The court vacated the lower court’s decision in part, reversed it in part, and remanded the case with instructions both to enter summary judgment for BPJ on the Title IX claims and to develop an additional factual record regarding BPJ’s argument that the school’s actions violated the 14th Amendment’s equal protection clause.

In a scathing dissent, Judge G. Steven Agee (a George W. Bush appointee) wrote that the majority “inappropriately expands the scope of the Equal Protection Clause and upends the essence of Title IX.”

Noting that BPJ “dominated” girls track meets, Agee stressed that the majority erroneously concluded that biological boys are similarly situated to biological girls, ignoring the fact that biology is relevant in sports.

He wrote that it was irrelevant that BPJ identified as a girl because “gender identity, simply put, has nothing to do with sports.” BPJ was being treated the same as all the other biological male athletes in West Virginia schools and so there had been no discrimination.

In fact, PBJ’s participation in girls track did exactly what West Virginia was trying to prevent: taking opportunities away from biological girls.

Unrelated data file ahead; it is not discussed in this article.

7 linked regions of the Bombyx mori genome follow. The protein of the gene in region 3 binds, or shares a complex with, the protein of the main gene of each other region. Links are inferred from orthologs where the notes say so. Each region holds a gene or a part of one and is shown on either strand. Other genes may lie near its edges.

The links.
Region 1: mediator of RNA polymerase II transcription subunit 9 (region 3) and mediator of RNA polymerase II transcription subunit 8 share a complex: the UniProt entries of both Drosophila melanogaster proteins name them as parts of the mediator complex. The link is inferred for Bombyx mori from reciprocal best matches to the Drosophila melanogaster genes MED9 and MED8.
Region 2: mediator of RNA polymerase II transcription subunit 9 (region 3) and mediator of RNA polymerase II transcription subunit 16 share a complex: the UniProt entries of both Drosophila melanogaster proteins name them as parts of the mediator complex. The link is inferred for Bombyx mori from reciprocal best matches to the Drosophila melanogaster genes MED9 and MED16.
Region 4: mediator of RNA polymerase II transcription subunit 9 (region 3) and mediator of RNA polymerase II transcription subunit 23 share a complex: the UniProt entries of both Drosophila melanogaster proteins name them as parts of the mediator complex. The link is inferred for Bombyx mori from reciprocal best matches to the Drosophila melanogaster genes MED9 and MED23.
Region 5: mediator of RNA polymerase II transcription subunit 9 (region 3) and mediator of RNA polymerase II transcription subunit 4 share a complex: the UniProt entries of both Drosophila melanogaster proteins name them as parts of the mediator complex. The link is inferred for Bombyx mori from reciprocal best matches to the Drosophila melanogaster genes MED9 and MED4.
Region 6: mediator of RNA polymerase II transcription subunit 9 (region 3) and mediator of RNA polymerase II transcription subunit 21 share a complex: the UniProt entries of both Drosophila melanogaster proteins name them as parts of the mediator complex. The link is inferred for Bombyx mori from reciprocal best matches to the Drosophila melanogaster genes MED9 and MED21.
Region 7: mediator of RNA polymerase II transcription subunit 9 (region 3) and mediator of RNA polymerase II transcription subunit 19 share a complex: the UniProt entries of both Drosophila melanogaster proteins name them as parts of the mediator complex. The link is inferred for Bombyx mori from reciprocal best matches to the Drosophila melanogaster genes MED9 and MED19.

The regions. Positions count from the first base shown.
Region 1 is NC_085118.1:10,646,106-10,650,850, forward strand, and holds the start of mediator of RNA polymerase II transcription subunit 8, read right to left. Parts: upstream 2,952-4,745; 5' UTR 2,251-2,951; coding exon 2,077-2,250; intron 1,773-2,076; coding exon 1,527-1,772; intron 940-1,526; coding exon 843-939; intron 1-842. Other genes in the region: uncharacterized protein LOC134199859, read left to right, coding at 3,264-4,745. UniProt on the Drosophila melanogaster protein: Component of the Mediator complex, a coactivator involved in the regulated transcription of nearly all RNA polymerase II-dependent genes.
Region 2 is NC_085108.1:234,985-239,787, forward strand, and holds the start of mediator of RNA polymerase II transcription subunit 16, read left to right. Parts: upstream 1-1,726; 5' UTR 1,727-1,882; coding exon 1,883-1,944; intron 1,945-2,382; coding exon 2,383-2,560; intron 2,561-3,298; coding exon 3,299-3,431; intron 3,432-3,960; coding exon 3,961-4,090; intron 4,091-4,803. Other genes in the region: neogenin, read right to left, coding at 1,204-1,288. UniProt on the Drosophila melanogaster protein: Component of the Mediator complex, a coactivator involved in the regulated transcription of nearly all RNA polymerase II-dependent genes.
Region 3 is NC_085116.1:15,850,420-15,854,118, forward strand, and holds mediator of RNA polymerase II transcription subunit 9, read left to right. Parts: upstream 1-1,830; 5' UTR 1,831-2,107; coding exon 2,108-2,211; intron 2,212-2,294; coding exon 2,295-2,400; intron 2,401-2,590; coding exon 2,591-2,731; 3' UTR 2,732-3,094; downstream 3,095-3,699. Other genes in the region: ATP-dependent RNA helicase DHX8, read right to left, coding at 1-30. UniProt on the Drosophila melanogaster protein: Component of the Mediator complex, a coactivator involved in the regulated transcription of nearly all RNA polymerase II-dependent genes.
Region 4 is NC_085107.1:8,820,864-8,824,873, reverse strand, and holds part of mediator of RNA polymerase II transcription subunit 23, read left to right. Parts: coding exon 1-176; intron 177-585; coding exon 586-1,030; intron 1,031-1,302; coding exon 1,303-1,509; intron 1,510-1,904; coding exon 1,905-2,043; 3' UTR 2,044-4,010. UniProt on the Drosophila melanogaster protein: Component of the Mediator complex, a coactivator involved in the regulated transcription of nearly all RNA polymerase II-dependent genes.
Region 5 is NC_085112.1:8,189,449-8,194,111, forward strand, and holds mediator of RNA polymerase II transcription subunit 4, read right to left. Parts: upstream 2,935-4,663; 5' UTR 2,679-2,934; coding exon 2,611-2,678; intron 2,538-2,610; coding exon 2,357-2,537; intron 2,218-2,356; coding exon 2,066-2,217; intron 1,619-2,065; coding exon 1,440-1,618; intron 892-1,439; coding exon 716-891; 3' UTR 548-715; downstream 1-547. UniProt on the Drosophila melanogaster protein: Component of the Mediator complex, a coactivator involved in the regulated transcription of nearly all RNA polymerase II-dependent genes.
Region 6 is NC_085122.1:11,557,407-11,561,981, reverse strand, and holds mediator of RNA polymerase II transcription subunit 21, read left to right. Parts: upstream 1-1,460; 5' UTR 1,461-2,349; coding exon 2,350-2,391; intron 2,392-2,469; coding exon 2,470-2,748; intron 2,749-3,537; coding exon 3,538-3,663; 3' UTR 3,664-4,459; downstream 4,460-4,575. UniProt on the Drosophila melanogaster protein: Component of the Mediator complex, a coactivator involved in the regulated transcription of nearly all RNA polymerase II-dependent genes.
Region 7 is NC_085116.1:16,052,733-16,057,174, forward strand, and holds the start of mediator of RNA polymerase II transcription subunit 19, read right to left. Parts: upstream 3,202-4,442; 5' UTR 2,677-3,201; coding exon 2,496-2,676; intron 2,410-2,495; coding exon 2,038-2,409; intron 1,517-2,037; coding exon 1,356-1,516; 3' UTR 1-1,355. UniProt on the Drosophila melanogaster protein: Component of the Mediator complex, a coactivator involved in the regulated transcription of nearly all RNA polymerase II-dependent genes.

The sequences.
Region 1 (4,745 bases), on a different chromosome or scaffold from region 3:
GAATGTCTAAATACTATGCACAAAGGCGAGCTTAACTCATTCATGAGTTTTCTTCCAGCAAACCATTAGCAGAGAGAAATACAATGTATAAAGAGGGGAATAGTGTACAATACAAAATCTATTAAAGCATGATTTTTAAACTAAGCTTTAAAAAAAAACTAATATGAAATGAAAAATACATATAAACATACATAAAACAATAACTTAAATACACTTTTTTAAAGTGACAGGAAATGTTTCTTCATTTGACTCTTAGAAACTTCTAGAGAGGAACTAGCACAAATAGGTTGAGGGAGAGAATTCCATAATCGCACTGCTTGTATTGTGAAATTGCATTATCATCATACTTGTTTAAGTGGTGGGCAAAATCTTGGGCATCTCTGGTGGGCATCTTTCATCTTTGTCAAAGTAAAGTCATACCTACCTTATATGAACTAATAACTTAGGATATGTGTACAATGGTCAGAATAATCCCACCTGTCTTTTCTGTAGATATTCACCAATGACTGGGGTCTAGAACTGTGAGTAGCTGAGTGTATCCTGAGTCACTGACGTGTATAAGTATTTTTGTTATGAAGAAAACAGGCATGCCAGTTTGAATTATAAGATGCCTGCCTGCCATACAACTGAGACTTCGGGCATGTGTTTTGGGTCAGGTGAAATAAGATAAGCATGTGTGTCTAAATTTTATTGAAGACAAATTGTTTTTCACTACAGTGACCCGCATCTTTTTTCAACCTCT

In addressing the majority’s Title IX determination, Agee noted that the court effectively had reversed the “monumental work Title IX has done to promote girls’ sports from its inception.” He pointed out that Title IX regulations expressly permit schools to separate sports teams by biological sex.

What’s more, to reach its desired outcome, the majority had to contort its reasoning to conclude that “sex” unambiguously meant “gender identity.” It defies logic, Agee wrote, to say that when Title IX was enacted in 1972, everyone implicitly understood that sex also meant gender identity.

“If Congress so intended,” Agee wrote, “it should have explicitly said so. It did not.”  

“Women and young girls deserve to compete on a level playing field,” Rachel Rouleau, a senior counsel with Alliance Defending Freedom who was one of the attorneys representing the West Virginia Board of Education, said in response to the decision.

“The court’s decision undermines equal opportunities and contradicts both biological reality and common sense,” Rouleau said. “Title IX was designed to provide women with fair competition, and West Virginia’s women’s sports law does the same.”

Alliance Defending Freedom is mulling an appeal to the Supreme Court.

Here’s hoping that West Virginia—and the girls displaced by BPJ—are vindicated eventually. And that a bad decision, relying on a foundation of bad legal interpretation, doesn’t stand for long.